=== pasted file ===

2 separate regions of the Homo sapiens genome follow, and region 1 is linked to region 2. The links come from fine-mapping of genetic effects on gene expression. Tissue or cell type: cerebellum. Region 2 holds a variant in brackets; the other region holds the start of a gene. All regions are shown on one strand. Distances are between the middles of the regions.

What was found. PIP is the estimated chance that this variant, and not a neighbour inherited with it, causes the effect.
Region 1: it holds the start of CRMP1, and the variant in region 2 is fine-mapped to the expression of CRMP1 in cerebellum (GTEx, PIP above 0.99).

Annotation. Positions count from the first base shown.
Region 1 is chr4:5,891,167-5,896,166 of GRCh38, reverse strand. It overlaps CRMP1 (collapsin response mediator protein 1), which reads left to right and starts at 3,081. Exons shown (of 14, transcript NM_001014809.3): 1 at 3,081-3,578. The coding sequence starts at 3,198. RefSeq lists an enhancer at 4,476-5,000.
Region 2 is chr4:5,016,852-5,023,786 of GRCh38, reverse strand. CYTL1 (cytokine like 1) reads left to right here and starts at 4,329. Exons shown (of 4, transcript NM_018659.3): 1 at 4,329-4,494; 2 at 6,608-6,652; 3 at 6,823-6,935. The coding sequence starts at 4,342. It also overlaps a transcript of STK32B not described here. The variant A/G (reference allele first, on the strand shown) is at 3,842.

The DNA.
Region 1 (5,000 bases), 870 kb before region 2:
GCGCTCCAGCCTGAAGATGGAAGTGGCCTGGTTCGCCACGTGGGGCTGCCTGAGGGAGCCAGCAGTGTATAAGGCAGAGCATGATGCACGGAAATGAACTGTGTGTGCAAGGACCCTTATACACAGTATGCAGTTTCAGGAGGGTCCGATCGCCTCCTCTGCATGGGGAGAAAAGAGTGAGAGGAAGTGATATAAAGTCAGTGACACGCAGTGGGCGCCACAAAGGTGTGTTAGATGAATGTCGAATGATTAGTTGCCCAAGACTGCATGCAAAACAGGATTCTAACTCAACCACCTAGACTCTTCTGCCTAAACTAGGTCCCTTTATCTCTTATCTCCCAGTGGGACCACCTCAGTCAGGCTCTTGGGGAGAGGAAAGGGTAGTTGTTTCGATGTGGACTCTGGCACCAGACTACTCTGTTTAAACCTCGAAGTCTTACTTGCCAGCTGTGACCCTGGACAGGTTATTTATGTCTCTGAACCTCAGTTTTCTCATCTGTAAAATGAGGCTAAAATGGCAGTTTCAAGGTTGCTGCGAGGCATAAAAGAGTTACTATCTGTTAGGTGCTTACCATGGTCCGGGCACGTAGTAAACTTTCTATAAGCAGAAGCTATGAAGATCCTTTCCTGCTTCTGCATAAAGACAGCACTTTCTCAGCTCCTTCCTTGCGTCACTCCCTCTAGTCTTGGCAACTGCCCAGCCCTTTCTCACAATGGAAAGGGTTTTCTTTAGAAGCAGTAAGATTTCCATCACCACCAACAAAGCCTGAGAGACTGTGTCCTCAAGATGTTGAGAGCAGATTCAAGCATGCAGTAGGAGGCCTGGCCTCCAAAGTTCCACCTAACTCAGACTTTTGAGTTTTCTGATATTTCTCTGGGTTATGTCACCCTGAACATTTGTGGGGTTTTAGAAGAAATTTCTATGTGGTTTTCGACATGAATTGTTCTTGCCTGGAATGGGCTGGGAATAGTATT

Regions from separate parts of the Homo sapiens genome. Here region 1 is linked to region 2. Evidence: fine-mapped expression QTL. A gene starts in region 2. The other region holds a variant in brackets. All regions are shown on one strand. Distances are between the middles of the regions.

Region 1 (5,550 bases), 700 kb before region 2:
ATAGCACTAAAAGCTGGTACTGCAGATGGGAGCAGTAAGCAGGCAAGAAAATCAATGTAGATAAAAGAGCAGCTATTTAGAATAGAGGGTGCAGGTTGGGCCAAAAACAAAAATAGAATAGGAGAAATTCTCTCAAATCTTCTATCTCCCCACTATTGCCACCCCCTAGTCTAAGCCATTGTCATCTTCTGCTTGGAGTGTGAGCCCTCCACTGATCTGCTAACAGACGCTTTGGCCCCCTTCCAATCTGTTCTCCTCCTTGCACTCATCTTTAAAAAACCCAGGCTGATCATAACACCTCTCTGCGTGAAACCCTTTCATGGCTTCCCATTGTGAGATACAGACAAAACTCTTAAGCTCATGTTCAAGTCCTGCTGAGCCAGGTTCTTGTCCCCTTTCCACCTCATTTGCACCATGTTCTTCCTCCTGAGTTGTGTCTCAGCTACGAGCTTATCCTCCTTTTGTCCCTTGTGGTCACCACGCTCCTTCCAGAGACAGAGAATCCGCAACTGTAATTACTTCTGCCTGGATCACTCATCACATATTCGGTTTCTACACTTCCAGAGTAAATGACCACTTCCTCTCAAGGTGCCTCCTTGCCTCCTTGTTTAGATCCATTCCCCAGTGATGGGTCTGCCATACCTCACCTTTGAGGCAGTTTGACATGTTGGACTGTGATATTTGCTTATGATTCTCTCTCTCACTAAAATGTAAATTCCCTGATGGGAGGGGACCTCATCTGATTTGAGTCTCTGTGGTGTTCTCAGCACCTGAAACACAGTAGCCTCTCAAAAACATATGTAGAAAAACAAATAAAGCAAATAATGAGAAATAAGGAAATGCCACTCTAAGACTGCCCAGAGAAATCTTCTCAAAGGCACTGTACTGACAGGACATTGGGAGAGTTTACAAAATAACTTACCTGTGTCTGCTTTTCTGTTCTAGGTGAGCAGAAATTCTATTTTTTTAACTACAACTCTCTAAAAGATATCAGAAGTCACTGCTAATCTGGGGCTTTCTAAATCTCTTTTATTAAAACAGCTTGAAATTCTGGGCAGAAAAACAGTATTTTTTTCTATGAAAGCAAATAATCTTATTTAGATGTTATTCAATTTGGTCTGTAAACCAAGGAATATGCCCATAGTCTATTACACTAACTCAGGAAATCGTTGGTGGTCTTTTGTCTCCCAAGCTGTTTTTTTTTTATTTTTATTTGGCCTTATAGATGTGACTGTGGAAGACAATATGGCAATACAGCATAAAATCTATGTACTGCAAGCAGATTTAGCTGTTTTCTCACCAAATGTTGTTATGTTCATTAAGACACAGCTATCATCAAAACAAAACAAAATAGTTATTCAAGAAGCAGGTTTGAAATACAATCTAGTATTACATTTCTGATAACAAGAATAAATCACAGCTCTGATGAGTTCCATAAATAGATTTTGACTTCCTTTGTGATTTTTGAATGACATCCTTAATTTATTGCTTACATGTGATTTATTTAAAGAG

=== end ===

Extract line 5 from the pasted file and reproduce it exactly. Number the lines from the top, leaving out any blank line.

Region 1 is chr4:5,891,167-5,896,166 of GRCh38, reverse strand. It overlaps CRMP1 (collapsin response mediator protein 1), which reads left to right and starts at 3,081. Exons shown (of 14, transcript NM_001014809.3): 1 at 3,081-3,578. The coding sequence starts at 3,198. RefSeq lists an enhancer at 4,476-5,000.